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AD WATCH / THE RECALL CAMPAIGN

Gov. Gray Davis

Gov. Gray Davis' campaign committee unveiled a new television ad Tuesday for initial airing in Central Valley markets as well as on cable TV in the Inland Empire. The campaign also expanded into San Diego with an ad already airing in Los Angeles, San Francisco and Monterey that features U.S. Sen. Dianne Feinstein speaking against the recall. The campaign plans to spend about $1 million on all the ads this week.

September 10, 2003

Producer: Doak, Carrier, O'Donnell & Associates

Title: "Circus"

Script: Delivered in solemn fashion by an unseen male announcer: "Newspapers are calling it a circus. 'Millionaires, local gadflies, political mavericks, even a porn king.' All running for governor -- because someone could win with as little as 15% of the vote. Imagine the possibilities. Where a replacement might stand on the issues. Their qualifications? How the uncertainty would impact our economy, even make things worse. A lot's at stake -- the future of the world's fifth-largest economy. Maybe the L.A. Times said it best: 'When the laughs are over, Californians will have to live with the outcome.' "

Pictures: The opening scene features a collage of newspaper headlines on the recall from the Los Angeles Times and the Daily News: "3-Ring Politics," "Circus California" and "158 File Papers for Recall Election." The next scene has head-shots of some of the candidates seeking to replace Davis, which pop onto the screen above the words: "Millionaires, local gadflies, political mavericks and even a porn king." As the announcer talks about the stakes -- "the future of the world's fifth-largest economy" -- aerial footage of California cities, farms and harbors flashes on the screen. The final scene features a boxed line from a Los Angeles Times editorial: "When the laughs are over, Californians will have to live with the outcome."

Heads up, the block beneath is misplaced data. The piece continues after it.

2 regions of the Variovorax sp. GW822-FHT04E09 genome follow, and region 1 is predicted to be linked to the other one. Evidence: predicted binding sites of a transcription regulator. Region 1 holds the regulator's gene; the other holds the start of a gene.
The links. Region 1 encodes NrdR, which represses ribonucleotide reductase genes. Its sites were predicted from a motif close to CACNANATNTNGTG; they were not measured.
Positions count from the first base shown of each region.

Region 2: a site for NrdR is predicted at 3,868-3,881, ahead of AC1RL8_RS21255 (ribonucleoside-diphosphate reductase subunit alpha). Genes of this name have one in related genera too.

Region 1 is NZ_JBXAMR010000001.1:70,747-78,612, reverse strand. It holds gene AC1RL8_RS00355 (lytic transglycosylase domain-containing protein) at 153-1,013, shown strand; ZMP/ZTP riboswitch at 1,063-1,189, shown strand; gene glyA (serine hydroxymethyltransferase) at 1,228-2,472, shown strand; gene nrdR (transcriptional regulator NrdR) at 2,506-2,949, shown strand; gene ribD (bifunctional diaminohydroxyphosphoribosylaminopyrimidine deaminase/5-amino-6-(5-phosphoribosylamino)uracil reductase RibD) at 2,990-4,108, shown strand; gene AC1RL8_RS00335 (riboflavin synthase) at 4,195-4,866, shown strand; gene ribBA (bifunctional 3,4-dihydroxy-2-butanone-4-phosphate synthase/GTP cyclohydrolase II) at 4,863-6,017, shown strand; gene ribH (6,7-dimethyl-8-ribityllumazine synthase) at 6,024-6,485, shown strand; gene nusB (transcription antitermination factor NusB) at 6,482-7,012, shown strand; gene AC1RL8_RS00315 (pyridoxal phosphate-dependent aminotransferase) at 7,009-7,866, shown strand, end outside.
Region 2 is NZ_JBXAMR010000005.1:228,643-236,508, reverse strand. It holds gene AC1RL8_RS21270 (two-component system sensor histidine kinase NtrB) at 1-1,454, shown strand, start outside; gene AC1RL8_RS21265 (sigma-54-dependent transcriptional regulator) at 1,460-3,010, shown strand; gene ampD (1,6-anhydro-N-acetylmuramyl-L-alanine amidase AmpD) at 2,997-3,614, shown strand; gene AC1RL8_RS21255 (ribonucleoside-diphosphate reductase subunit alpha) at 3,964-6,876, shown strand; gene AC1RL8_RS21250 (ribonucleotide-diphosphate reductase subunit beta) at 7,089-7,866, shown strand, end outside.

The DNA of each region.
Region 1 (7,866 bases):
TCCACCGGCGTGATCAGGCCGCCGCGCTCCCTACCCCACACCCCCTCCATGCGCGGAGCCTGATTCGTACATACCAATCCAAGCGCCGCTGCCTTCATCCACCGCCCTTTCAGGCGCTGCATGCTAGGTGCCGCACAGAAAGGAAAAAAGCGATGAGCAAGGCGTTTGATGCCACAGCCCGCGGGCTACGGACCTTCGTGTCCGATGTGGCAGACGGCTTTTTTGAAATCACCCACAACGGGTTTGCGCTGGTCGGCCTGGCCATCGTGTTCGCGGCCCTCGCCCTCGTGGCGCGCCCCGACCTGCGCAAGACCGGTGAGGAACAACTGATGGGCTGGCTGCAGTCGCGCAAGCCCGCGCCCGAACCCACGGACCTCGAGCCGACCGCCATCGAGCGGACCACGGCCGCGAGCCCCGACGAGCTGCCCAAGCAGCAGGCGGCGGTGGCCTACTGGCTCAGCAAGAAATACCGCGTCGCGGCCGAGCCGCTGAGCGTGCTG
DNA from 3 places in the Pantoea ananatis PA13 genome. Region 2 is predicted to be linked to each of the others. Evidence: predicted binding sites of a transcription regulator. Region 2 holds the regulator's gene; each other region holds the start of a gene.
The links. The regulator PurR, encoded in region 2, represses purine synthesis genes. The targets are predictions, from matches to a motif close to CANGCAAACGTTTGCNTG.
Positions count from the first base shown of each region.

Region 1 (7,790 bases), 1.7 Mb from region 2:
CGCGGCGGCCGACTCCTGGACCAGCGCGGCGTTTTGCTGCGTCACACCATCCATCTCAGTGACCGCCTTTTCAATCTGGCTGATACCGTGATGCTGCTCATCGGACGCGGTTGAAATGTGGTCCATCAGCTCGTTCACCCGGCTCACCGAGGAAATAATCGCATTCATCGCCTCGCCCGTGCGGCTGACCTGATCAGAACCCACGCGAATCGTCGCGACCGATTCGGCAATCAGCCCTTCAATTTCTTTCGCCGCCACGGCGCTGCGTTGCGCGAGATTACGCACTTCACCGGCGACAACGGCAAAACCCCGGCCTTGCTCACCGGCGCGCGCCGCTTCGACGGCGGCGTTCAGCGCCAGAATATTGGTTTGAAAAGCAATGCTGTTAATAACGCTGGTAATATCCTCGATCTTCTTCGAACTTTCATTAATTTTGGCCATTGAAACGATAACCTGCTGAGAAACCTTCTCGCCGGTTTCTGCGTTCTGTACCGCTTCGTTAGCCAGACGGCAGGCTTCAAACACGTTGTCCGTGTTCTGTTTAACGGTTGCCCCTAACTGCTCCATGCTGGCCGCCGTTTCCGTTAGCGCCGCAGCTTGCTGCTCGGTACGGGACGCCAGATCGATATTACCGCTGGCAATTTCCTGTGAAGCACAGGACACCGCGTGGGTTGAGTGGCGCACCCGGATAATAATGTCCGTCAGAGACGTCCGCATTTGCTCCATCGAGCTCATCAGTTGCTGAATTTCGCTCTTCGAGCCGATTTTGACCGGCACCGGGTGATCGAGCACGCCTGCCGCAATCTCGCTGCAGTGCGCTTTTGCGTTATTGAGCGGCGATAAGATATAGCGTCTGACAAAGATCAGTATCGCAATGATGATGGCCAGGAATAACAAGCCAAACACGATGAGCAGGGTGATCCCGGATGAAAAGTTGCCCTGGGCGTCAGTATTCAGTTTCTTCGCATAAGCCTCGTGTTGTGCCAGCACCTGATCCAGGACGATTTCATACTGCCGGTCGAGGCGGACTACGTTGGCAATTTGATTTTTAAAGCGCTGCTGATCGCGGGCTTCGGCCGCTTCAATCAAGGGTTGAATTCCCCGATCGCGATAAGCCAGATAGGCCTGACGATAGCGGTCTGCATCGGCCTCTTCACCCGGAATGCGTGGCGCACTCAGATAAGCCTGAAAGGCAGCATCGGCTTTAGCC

Accuracy: Many newspapers and political commentators are calling the recall a circus, among other things. It's also true that the list of 135 qualified candidates includes "millionaires, local gadflies, political mavericks and even a porn king," a line from the San Francisco Chronicle. In theory, a candidate could be elected governor with 15% of the vote, although most political experts believe the winner from the 135 candidates will need something more than 30%. Wall Street analysts and business leaders have warned of the potential effect the recall could have on the California economy. One debatable point: Preliminary data proclaimed California the world's fifth-largest economy, but that ranking has shifted in other reports.

Analysis: The ad's objective is simple: The Davis campaign is hoping to raise doubts and fears about the potential consequences of a successful recall and thus persuade more people to vote "no" on the question of whether to remove Davis from office. The ad doesn't mention Davis or the names of any of the candidates seeking to replace him. A small photograph of Davis appears in the lower right-hand corner of the ad's closing shot.

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Compiled by Times staff writer Gregg Jones

Los Angeles Times

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